Harford. Head teachers are moved on, sacked,
if you like, anyway, so it is a bit of a myth outside education that
head teachers don't lose their jobs. But I think that clearly where
people are not doing the job they need to, their role needs to be put
under scrutiny. Some of the schools have had poor performance ratings
for some time and if it is so easy to fix this, why hasn't it been done
before? We are not saying it is easy to fix, but we know it can be done.
There are a lot of examples across the region where schools that have
languished, if you like, an academy in Norfolk, for example, but the
right leadership was put in place and this school is now outstanding.
It might be tough but it can be done. Pupils exam results are also
below the average. We are failing them, aren't we? The issue really is
that there are lucky and unlucky children. I live in Cambridgeshire.
My jewellery went to a great high risk will and to a great secondary
school. But 30 miles up the road, in Wisbech, parents will have a very
different experience. That is the danger, isn't it? We might defect
late head teachers who have worked hard because despite the overall
poor standard, there are some outstanding schools. It's crucial to
identify where things are going wrong and where things are going
well and people are given credit for that. And that those schools work
with weaker schools to improve them. In terms of an immediate recovery
plan, what needs to happen in the next few months and where will
schools be in the year from now? People need to focus absolutely on
what is going on in the classroom, get the environment right in the
classrooms and in the schools so that teachers can do their job
effectively with those youngsters. We have seen bad behaviour, but we
noticed that there is an acceptance of low`level disruption. And that
means children can't learn effectively in schools, week in,
effectively in schools, week in week out.
A senior priest and Cambridge University academic has been sacked
after complaints were made about his contact with vulnerable young men in
his care. The Reverend Canon Dr Fraser Watts is the subject of a
Church of England safeguarding investigation involving the Diocese
of Ely, the University and the Police. Dr Watts is a former
president of the British Psychological Society. This
exclusive report from home affairs correspondent Sally Chidzoy.
Reverend Canon Dr Fraser Watts is an internationally renowned academic
psychologist and he let this church in Cambridge but now he is the focus
of the church safeguarding investigation. Honourable men who
sought Pastoral and spiritual support from Dr Watts have made
complaints against him. Sources have told the BBC a number are faced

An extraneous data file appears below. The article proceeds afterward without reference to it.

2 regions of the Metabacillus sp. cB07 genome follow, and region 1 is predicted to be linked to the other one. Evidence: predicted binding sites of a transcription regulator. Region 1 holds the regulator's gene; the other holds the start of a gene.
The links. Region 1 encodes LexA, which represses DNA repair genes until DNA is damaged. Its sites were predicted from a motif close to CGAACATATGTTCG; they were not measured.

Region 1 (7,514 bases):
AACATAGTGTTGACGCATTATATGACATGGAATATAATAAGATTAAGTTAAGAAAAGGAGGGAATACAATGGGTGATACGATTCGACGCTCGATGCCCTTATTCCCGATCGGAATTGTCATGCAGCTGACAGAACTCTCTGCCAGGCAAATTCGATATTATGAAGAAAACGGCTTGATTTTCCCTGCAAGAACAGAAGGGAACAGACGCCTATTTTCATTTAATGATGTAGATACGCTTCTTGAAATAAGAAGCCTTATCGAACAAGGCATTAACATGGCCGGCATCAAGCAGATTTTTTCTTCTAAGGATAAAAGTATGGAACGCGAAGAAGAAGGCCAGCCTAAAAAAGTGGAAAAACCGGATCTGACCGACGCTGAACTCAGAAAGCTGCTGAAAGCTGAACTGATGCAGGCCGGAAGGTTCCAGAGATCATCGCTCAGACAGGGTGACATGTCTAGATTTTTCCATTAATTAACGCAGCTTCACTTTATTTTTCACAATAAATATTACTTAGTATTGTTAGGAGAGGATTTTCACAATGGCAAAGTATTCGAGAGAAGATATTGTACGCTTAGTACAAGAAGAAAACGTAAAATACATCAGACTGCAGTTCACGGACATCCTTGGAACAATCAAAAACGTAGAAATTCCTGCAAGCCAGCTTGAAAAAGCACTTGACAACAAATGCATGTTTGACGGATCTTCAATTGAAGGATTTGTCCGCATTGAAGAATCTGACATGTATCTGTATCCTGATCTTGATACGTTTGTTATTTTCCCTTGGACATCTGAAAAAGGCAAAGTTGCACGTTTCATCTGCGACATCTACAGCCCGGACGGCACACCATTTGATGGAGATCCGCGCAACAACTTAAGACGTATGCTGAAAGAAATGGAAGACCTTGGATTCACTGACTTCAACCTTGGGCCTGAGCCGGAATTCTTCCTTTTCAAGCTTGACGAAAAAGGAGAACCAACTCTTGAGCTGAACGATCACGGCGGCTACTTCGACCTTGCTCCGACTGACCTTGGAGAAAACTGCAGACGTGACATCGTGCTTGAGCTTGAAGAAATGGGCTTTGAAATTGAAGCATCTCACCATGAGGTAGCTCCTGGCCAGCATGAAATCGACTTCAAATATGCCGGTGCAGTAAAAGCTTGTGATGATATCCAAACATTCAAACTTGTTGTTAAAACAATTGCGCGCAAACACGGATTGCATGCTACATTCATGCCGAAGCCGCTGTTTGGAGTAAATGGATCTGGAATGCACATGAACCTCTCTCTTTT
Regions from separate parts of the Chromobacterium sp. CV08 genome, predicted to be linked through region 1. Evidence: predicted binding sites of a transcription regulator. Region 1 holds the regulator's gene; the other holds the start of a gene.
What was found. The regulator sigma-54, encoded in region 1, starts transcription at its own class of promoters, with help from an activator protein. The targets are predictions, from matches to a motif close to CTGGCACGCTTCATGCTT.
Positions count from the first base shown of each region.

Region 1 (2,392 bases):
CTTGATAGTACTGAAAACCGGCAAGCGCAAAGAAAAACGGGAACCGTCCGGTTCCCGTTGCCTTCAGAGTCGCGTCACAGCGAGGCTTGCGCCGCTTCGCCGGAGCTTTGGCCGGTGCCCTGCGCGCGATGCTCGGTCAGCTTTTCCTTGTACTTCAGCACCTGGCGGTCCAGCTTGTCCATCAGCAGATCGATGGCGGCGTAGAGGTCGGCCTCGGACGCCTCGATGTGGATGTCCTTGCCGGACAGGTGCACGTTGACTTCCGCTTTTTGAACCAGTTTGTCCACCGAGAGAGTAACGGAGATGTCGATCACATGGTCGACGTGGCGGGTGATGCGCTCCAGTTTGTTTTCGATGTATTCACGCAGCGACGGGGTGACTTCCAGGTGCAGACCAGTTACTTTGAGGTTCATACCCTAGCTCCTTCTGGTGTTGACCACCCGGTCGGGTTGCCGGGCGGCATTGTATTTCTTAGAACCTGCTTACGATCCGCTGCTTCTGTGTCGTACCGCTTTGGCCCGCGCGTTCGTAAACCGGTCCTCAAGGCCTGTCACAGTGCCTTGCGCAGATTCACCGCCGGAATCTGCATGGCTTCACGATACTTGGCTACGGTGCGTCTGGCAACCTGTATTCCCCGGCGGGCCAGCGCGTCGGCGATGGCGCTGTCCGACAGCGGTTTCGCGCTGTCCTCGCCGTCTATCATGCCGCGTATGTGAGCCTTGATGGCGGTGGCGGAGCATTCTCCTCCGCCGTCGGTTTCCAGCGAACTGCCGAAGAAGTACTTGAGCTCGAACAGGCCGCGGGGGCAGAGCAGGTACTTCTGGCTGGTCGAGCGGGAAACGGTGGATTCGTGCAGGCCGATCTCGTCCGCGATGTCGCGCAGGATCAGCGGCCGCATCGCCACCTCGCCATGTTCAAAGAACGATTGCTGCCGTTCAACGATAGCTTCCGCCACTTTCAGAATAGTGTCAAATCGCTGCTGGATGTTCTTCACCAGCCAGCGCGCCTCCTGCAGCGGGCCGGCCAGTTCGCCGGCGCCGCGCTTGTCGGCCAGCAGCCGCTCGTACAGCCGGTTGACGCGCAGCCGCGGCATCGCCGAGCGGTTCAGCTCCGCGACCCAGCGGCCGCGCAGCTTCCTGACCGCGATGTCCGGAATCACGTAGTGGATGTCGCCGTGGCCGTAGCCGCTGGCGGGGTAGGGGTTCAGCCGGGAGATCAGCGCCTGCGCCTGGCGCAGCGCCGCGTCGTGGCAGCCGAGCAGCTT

sexual nature. Dr Watts was employed by Trinity Hall behind me, Cambridge
University said he had resigned and was no longer associated with the
university and they were working with the church may safeguarding
investigation. The church itself said that Dr Watts no longer had
permission to officiate at the diocese of Ely and they were working
closely with the police and the University on the investigation.
University on the investigation According to sources, Dr Watts was
told, resign or be sacked. He was excluded from Queens' College where
he was a fellow and reader in theology and science. The church
were Dr Watts can no longer conduct services belongs to Trinity Hall. In
a newsletter, the acting vicar chaplain told churchgoers...
Six years ago, Reverend Canon Dr Fraser Watts attack could ``
attracted media attention when he announced Eucharist services for
goths. Are you a goth? No, I am not. You look like one. Tonight I am The
You look like one. Tonight I am! The diocese of Ely received a complaint
against the priest four years ago. The police concluded there was
insufficient evidence. It is understood that the Reverend Canon
Dr Fraser Watts was asked not provide past will support to young
men but his colleagues were unaware of the safeguarding concerns. Since
then, there have been a number of fresh complaints. This comes back to
the structural problems with safeguarding in church
organisations. Too much reliance placed on the Bishop, and the
designated safeguarding officer within the dioceses to make the
decisions. They cannot make in any real sense be considered to be
independent. At his home in Cambridge, the Reverend Canon Dr
Fraser Watts declined to answer any questions about the complaints made
against him. He said he would not comment while the investigation is
ongoing. One complainant told the BBC it was an extremely sensitive
time for him. The police say they are aware of the safeguarding matter
and they have not received any complaints at the time.
A man accused of killing a pensioner in a row over a parking space told a
court today that he acted in self defence. Retired builder Alan Watts
says he was attacked by Brian Holmes after he sarcastically questioned
his right to park in a disabled bay. He told the jury he punched Mr
Holmes at the ASDA store in Biggleswade. And that he then drove
off because he was scared and wanted to get away. Mr Watts denies
manslaughter. The trial continues. A man and a woman have had to jump
to safety from a house fire this morning. A second woman had to be
rescued through the first`floor window of the property in Daniels
Welch in Coffee Hall in Milton Keynes just after 4am. The fire
service said the blaze was so intense inside it burnt away the